Our host mother, Justina, bustles around the adobe brick kitchen with a bright orange skirt bouncing around her ankles. There is a fire in her eyes that I have only seen in the most passionate and protective of mothers, and she waves her arms around, speaking frantic Quechua to her sons, who are also searching desperately for the precious item that they now need. Livana has just asked for a limón. Suddenly, nothing in the world is more important to Justina. When she finds the green orb, she grins widely and hands it to us to season our potato soup, thrilled to know that we are happy.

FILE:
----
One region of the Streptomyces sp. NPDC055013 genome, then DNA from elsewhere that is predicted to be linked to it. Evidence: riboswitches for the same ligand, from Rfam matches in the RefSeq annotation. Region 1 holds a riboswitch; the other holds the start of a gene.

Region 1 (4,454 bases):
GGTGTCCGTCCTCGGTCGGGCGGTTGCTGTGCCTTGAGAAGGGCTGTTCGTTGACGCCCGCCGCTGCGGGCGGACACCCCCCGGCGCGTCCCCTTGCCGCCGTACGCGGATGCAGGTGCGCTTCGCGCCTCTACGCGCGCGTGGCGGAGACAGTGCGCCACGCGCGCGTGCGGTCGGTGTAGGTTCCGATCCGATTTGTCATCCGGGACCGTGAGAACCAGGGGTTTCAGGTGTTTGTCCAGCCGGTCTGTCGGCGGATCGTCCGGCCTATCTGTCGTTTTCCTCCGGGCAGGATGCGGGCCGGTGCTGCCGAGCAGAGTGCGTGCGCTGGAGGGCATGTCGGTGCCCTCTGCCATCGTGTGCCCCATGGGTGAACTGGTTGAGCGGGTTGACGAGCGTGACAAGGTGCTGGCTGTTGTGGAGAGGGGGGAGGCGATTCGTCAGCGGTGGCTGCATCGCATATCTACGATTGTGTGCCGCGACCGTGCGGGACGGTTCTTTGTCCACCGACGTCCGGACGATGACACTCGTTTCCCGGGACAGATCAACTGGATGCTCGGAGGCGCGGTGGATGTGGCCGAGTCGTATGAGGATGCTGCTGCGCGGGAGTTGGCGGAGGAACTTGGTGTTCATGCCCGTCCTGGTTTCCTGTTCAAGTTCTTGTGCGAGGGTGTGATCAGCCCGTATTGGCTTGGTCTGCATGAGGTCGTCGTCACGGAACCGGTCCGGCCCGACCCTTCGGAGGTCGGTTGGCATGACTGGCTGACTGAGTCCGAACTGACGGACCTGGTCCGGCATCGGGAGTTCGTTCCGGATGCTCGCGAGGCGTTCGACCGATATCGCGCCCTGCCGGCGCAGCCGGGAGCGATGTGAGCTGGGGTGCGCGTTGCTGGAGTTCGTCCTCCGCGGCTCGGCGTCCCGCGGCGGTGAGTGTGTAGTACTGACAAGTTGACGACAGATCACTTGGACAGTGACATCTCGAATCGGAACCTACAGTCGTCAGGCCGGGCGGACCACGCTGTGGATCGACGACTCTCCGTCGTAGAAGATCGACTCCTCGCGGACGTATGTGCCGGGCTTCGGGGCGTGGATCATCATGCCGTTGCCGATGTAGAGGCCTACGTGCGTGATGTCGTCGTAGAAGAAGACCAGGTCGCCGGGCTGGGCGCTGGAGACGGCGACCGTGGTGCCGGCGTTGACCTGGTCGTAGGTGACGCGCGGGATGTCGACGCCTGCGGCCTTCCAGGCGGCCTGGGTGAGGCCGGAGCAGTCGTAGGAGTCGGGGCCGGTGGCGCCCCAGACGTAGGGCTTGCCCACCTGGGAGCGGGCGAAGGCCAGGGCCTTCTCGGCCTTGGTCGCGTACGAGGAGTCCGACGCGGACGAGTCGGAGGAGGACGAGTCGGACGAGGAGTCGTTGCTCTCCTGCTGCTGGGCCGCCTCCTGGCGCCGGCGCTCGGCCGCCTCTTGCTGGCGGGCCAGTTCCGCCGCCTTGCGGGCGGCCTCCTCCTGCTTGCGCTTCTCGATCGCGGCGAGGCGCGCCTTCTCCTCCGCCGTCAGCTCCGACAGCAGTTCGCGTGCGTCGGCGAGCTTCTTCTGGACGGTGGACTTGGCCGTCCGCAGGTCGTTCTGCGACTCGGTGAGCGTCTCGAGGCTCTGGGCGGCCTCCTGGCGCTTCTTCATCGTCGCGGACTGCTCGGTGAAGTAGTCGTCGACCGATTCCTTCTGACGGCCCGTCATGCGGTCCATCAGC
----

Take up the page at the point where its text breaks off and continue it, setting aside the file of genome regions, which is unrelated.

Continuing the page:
During our time in Paru Paru, every member of the community went out of their way to make us comfortable, and did not truly seem fufilled each day until we were back in bed, bellies bulging and heads full of new ideas about Andean culture and visions of the beautiful mountains surrounding us. In this way, Paru Paru felt more like home than many of the places we have travelled thus far, despite the many ways in which their rural community was different from my known world. For that welcoming and generous spirit, I am extremely thankful.